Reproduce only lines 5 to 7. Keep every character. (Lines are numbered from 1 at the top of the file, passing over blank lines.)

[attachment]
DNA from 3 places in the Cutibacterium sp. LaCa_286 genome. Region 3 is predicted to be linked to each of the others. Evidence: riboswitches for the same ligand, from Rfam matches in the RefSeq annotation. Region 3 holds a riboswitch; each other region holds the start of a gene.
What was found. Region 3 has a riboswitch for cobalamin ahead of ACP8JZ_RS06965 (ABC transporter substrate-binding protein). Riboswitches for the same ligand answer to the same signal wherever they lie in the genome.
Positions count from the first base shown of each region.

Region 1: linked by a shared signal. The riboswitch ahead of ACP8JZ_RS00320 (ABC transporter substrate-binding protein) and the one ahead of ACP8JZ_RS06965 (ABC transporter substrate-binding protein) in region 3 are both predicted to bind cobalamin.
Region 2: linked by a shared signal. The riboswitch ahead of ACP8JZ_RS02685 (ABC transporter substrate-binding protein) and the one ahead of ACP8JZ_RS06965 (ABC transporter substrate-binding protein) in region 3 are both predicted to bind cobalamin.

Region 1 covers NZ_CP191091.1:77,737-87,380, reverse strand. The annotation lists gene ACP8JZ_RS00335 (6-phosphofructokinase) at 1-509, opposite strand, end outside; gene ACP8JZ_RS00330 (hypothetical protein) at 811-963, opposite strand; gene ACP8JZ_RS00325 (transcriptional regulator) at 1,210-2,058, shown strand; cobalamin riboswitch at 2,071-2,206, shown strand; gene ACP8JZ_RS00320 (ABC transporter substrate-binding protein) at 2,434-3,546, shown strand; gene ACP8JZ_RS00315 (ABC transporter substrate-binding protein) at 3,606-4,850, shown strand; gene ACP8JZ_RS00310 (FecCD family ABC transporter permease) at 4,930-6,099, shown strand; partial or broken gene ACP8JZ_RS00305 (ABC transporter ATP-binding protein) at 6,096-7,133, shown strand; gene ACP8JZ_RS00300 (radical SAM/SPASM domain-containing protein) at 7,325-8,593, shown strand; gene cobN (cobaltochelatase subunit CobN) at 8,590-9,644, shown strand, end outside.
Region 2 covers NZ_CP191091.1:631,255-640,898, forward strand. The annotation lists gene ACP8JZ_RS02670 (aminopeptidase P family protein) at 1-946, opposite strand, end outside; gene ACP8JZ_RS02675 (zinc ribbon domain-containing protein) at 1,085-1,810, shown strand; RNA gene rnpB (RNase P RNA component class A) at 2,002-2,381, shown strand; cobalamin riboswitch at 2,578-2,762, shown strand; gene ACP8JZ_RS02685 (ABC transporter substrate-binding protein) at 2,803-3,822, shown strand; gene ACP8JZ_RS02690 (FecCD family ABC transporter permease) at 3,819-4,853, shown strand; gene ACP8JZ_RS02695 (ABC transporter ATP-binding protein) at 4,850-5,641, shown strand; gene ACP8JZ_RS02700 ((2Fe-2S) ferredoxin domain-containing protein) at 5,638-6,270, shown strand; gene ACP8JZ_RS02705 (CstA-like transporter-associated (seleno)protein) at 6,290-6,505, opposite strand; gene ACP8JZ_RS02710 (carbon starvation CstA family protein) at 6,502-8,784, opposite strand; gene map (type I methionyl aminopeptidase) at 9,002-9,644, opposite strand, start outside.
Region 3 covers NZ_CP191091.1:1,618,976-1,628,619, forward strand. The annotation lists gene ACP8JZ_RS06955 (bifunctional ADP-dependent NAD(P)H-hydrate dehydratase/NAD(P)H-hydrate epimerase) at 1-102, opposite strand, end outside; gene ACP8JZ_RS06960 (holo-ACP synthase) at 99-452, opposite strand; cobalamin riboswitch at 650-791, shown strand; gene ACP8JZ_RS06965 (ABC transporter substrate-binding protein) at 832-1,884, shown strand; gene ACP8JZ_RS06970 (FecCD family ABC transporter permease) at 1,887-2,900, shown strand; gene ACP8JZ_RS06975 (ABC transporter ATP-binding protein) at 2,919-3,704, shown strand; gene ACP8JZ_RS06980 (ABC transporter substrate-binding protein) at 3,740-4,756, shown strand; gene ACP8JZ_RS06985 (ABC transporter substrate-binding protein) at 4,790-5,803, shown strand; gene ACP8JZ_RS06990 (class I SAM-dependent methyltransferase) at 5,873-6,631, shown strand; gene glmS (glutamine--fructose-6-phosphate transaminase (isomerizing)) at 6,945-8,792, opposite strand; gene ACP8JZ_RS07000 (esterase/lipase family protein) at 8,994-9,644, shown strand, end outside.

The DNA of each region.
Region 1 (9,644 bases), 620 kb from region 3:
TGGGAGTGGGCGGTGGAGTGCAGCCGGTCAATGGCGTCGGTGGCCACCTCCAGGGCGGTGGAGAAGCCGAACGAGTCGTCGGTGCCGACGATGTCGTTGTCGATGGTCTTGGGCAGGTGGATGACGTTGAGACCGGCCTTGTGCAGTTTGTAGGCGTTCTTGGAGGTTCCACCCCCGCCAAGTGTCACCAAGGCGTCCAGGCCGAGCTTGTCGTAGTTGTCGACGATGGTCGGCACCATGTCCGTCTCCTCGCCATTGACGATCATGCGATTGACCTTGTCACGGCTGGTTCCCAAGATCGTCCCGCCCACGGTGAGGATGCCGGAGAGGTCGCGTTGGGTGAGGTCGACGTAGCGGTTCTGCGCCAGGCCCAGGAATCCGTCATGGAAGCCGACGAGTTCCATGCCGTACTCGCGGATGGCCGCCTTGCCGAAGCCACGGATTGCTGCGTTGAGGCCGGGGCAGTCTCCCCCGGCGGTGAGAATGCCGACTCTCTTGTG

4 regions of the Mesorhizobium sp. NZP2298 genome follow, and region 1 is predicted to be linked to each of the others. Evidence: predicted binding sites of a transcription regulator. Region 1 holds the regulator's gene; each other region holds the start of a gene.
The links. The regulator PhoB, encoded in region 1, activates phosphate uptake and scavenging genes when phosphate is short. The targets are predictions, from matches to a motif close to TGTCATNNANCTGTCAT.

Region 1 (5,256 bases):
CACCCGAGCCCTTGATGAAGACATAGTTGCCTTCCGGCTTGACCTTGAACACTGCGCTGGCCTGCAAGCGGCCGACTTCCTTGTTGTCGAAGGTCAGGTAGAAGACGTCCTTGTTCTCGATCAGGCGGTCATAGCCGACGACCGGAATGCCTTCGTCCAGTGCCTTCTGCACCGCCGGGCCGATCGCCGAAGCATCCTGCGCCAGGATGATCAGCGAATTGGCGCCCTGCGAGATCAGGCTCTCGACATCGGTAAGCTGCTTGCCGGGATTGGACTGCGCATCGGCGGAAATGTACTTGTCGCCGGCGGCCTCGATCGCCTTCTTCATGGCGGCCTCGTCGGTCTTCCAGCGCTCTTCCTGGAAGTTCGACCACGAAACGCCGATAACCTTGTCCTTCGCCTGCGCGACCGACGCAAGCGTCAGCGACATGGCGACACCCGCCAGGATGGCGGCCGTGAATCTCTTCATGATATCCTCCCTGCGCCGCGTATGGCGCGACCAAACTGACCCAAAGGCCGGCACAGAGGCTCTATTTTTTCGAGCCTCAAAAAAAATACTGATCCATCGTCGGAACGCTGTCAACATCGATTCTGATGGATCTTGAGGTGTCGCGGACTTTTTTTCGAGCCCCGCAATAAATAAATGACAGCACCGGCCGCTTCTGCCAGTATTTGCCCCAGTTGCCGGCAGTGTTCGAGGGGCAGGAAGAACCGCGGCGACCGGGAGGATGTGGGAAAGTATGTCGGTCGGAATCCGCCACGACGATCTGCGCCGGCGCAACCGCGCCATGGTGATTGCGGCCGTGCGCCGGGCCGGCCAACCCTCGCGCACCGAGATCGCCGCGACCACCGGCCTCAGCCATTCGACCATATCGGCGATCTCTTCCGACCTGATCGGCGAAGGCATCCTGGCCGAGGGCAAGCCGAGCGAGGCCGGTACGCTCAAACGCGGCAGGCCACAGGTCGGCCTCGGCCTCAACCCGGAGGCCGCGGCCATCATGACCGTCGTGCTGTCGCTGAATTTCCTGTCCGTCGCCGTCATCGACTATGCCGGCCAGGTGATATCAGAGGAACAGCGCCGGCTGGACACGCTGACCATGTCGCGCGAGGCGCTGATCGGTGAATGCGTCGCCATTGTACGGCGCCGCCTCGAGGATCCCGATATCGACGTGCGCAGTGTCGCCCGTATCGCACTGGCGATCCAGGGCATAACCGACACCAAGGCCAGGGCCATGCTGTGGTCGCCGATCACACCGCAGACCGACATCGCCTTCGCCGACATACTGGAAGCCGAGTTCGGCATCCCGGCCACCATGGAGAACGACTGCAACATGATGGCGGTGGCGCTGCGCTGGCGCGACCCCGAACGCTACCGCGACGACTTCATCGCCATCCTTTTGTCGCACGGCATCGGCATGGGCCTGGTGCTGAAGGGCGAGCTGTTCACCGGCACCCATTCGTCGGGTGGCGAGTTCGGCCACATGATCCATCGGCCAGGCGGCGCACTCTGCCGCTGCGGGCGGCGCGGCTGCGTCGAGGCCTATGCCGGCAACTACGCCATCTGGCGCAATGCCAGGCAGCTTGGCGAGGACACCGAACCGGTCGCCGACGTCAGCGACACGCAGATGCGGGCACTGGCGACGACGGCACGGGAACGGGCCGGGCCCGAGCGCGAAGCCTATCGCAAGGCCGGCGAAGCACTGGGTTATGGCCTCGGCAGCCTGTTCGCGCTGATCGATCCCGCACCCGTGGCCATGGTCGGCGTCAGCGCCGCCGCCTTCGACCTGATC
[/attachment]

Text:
Region 2: linked by a shared signal. The riboswitch ahead of ACP8JZ_RS02685 (ABC transporter substrate-binding protein) and the one ahead of ACP8JZ_RS06965 (ABC transporter substrate-binding protein) in region 3 are both predicted to bind cobalamin.

Region 1 covers NZ_CP191091.1:77,737-87,380, reverse strand. The annotation lists gene ACP8JZ_RS00335 (6-phosphofructokinase) at 1-509, opposite strand, end outside; gene ACP8JZ_RS00330 (hypothetical protein) at 811-963, opposite strand; gene ACP8JZ_RS00325 (transcriptional regulator) at 1,210-2,058, shown strand; cobalamin riboswitch at 2,071-2,206, shown strand; gene ACP8JZ_RS00320 (ABC transporter substrate-binding protein) at 2,434-3,546, shown strand; gene ACP8JZ_RS00315 (ABC transporter substrate-binding protein) at 3,606-4,850, shown strand; gene ACP8JZ_RS00310 (FecCD family ABC transporter permease) at 4,930-6,099, shown strand; partial or broken gene ACP8JZ_RS00305 (ABC transporter ATP-binding protein) at 6,096-7,133, shown strand; gene ACP8JZ_RS00300 (radical SAM/SPASM domain-containing protein) at 7,325-8,593, shown strand; gene cobN (cobaltochelatase subunit CobN) at 8,590-9,644, shown strand, end outside.
Region 2 covers NZ_CP191091.1:631,255-640,898, forward strand. The annotation lists gene ACP8JZ_RS02670 (aminopeptidase P family protein) at 1-946, opposite strand, end outside; gene ACP8JZ_RS02675 (zinc ribbon domain-containing protein) at 1,085-1,810, shown strand; RNA gene rnpB (RNase P RNA component class A) at 2,002-2,381, shown strand; cobalamin riboswitch at 2,578-2,762, shown strand; gene ACP8JZ_RS02685 (ABC transporter substrate-binding protein) at 2,803-3,822, shown strand; gene ACP8JZ_RS02690 (FecCD family ABC transporter permease) at 3,819-4,853, shown strand; gene ACP8JZ_RS02695 (ABC transporter ATP-binding protein) at 4,850-5,641, shown strand; gene ACP8JZ_RS02700 ((2Fe-2S) ferredoxin domain-containing protein) at 5,638-6,270, shown strand; gene ACP8JZ_RS02705 (CstA-like transporter-associated (seleno)protein) at 6,290-6,505, opposite strand; gene ACP8JZ_RS02710 (carbon starvation CstA family protein) at 6,502-8,784, opposite strand; gene map (type I methionyl aminopeptidase) at 9,002-9,644, opposite strand, start outside.